Influenced by Hollywood melodrama almost as much as film noir, this got a little soapy for my tastes at times, but remained very enjoyable. The latter half pushes the love triangle aspect to the side a bit which helps and a rich vein of rebellious youth pervades, keeping things cool throughout. This is established quickly in the opening scene when Jiro’s reaction to Sugitaya’s death is a flippant “why can’t they be cool?” With characters constantly smoking, fighting, hanging around in bars or dancing to jazz music, the spirit of the newly discovered American teenager looms large. The catchy theme music also reflects this.
Once again the film looks very good. Shot in low key, high contrast black and white, its noir influences are clear, although daytime scenes are blasted with bright summer sunshine, largely to add some brightness to the central love affair. There are a couple of cool action set pieces too, including a nicely stylish standoff between Jiro’s brother Teko (Masumi Okada) and a hitman hired to kill Jiro, set against shimmering light reflected off the water beside them. There’s a nice use of real locations too, with some scenes set on a boat and a couple of shots set high up above the town, which is in full view below.
Overall it’s fairly straight forward and a tad melodramatic, but fun, slick and cool enough to remain something I’d recommend to fans of the genre.
The Rambling Guitarist
Director: Takeichi Saitô
Screenplay: Gan Yamazaki
Starring: Akira Kobayashi, Ruriko Asaoka, Sanae Nakahara, Jô Shishido
Running Time: 77 min
Topping off the set is The Rambling Guitarist. It sees the titular young musician Shinji (Akira Kobayashi) arrive in the port town of Hakodate. He quickly gets into a fight with some American sailors which catches the attention of local kingpin Akitsu (Nobuo Kaneko). He tries to hire the young upstart, as he’s always after muscle for his gang. Shinji initially declines the offer, but, after another couple of fights, ends up taking it up. At the time, he also meets Akitsu’s daughter Yuki (Ruriko Asaoka) and the two fall for each other.
Shinji takes to Akitsu’s work with ease, until he becomes unsure about one job he’s assigned. Akitsu orders him to pressure the gang boss’ sister out of her house so he can turn it into an amusement arcade. There’s more to it than this though, as it turns out Akitsu is angry at his sister for turning down his arranged marriage and shacking up with a man he doesn’t care for. Shinji seems a bit unsure about the morals of carrying out such a job, so he hesitates. In the meantime, to further muddy the waters, an out-of-town gangster comes on the scene, Killer Jôji (Jô Shishido again), who recognises Shinji as the former police officer who shot his friend.
I enjoyed this too, but felt it was the weakest of the set. Like Red Pier, there’s a little too much melodrama for my tastes, with the romantic subplot and family drama dragging things down a little. It’s too short to get dull though and there are some decent action scenes here and there to keep you interested. The final showdown in particular is nicely over the top, as is a dramatic boat-set duel between Shinji and Jôji.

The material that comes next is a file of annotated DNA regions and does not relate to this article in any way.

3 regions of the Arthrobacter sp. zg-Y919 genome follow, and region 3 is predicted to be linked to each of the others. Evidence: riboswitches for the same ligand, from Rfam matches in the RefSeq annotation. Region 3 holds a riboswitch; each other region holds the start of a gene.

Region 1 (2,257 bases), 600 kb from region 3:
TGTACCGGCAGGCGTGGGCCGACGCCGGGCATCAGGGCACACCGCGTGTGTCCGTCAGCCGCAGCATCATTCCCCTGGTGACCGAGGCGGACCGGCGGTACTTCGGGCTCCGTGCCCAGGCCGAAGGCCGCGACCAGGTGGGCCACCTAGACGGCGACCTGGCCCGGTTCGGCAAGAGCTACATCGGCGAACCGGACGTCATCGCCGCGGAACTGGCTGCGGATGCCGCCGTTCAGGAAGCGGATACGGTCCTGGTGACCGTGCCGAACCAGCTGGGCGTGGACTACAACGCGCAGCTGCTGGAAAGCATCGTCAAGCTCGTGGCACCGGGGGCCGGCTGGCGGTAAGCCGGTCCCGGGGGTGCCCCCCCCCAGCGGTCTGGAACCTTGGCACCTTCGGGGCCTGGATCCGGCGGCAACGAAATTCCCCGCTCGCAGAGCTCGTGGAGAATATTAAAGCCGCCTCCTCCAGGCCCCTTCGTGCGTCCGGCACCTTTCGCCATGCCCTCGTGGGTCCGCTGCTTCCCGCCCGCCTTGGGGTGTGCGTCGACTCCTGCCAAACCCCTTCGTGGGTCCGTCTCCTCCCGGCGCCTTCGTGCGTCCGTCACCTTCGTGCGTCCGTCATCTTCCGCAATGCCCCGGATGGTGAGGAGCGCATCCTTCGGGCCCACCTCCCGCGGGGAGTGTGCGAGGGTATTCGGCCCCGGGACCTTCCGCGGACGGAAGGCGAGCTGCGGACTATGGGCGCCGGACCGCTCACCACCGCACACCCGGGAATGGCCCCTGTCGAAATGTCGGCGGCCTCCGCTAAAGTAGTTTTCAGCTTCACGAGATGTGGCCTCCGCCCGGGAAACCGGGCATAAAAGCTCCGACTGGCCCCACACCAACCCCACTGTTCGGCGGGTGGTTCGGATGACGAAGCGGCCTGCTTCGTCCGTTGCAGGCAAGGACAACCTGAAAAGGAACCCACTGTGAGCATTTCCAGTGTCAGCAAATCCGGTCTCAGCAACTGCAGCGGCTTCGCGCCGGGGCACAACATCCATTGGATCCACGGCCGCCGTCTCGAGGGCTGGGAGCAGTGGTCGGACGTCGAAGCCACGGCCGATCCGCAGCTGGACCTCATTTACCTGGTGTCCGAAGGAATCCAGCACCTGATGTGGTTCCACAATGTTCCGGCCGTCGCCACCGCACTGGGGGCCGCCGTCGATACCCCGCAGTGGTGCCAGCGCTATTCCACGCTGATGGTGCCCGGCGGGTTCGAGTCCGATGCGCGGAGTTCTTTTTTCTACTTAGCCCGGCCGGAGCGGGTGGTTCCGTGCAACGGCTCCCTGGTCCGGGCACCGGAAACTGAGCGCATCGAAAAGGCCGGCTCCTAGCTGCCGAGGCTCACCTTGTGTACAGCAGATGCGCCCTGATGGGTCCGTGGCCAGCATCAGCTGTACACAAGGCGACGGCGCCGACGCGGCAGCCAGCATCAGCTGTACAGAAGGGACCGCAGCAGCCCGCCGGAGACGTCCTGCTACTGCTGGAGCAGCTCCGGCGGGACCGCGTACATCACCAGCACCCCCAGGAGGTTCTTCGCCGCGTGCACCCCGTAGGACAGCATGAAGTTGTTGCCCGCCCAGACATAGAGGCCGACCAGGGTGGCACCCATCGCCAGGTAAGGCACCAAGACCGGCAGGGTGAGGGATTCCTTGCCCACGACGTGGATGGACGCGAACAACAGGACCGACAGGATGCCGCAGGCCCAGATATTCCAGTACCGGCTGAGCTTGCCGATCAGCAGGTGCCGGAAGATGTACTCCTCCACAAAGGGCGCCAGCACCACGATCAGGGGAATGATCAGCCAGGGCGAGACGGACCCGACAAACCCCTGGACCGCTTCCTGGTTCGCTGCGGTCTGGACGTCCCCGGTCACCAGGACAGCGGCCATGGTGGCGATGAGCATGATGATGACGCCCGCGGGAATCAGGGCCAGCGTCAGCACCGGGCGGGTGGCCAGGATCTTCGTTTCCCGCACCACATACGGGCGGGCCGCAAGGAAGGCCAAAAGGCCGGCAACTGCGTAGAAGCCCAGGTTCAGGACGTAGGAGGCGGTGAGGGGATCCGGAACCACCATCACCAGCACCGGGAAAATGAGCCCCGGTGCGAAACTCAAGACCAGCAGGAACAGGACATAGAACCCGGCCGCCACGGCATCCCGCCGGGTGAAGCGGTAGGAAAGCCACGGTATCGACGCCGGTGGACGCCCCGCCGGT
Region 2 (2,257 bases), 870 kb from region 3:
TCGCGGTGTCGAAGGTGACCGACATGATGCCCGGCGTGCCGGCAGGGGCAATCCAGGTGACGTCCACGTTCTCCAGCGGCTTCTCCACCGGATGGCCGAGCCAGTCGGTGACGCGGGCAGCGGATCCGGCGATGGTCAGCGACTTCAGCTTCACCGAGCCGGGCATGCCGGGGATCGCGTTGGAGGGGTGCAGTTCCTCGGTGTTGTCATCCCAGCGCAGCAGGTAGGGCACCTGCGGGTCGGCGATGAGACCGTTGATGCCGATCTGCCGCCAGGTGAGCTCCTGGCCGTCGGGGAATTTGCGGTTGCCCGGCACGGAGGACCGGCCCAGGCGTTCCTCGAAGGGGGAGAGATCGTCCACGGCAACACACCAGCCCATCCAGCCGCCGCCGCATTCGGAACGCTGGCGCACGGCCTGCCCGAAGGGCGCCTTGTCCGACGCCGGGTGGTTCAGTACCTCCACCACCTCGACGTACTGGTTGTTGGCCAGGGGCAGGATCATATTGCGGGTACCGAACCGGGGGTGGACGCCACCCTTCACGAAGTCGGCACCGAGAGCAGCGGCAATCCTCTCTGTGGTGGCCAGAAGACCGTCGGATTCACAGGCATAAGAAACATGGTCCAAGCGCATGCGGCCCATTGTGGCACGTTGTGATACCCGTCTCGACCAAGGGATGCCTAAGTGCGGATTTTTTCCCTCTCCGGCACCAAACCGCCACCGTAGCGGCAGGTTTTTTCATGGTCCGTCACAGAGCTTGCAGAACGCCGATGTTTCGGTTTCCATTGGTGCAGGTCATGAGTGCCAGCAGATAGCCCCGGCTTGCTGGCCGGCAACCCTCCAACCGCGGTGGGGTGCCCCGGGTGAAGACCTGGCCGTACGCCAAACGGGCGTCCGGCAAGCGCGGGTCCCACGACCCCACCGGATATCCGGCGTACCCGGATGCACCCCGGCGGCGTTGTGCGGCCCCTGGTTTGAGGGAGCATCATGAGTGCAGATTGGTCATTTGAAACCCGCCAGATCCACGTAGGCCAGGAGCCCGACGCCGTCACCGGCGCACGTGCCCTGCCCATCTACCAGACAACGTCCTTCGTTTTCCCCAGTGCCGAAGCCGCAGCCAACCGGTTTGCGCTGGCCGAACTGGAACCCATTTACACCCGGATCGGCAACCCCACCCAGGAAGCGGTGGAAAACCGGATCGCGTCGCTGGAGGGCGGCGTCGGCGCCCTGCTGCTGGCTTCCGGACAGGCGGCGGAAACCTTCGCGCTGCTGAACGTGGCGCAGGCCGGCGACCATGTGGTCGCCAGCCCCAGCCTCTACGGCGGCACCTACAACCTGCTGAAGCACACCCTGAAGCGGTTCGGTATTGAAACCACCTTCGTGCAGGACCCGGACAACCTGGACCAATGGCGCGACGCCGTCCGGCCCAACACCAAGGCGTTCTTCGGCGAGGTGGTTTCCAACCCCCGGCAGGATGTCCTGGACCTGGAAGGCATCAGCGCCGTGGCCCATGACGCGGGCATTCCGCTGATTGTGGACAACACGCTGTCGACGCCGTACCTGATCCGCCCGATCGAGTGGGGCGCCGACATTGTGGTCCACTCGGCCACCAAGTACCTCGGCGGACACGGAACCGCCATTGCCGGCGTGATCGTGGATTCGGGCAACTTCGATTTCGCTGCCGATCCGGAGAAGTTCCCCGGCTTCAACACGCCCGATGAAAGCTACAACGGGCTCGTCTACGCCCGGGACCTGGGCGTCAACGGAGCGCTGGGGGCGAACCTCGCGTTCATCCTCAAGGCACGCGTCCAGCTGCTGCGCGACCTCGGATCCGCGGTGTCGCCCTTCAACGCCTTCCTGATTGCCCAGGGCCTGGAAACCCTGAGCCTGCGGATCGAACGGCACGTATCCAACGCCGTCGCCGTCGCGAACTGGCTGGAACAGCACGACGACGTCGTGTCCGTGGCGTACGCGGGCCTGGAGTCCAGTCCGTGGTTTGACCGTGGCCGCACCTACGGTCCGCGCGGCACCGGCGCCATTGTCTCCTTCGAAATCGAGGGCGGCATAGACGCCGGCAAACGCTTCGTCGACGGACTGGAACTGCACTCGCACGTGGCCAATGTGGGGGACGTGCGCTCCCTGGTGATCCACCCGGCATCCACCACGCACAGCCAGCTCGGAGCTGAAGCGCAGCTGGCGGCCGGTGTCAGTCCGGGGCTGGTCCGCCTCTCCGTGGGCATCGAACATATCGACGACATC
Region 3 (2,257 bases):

The film is clearly influenced by Hollywood westerns too, from the opening shot which sees Shinji arrive on a horse and cart with barren mountains behind him. This gives it an interesting slant when compared to the typical Japanese gangster movies. It’s shot in attractive pastel colours too, setting it apart from the other films in this set as well as a lot of the genre titles of the era.
However, the cheesy musical interludes and sappy melodrama let it down a bit, so it didn’t blow me away. There are some cool scenes here and there though and it’s enjoyable enough. It certainly wasn’t weak enough to prevent me from looking forward to Nikkatsu Diamond Guys Vol. 2, hopefully coming soon!
The Nikkatsu Diamond Guys Vol. 1 set is out now on dual format Blu-Ray and DVD in the UK, released by Arrow Video. I saw the Blu-Ray versions of all the films (where all 3 titles fit onto one disc) and they look and sound pretty good. I did notice a strange slight flash around the edge of frame occurring regularly though, on Red Pier most noticeably, but that may have been an issue with my screener.
There are just two special features of note, a couple of video discussions with Japanese cinema expert Jasper Sharp on Diamond Guys Hideaki Nitani and Yujiro Ishihara. Jasper really knows his stuff and provides a fascinating insight into the actors’ careers as well as some background on the films featured here.
You also get an attractively designed booklet filled with essays on the films and their cast and crew, which makes a great companion to the discs as always.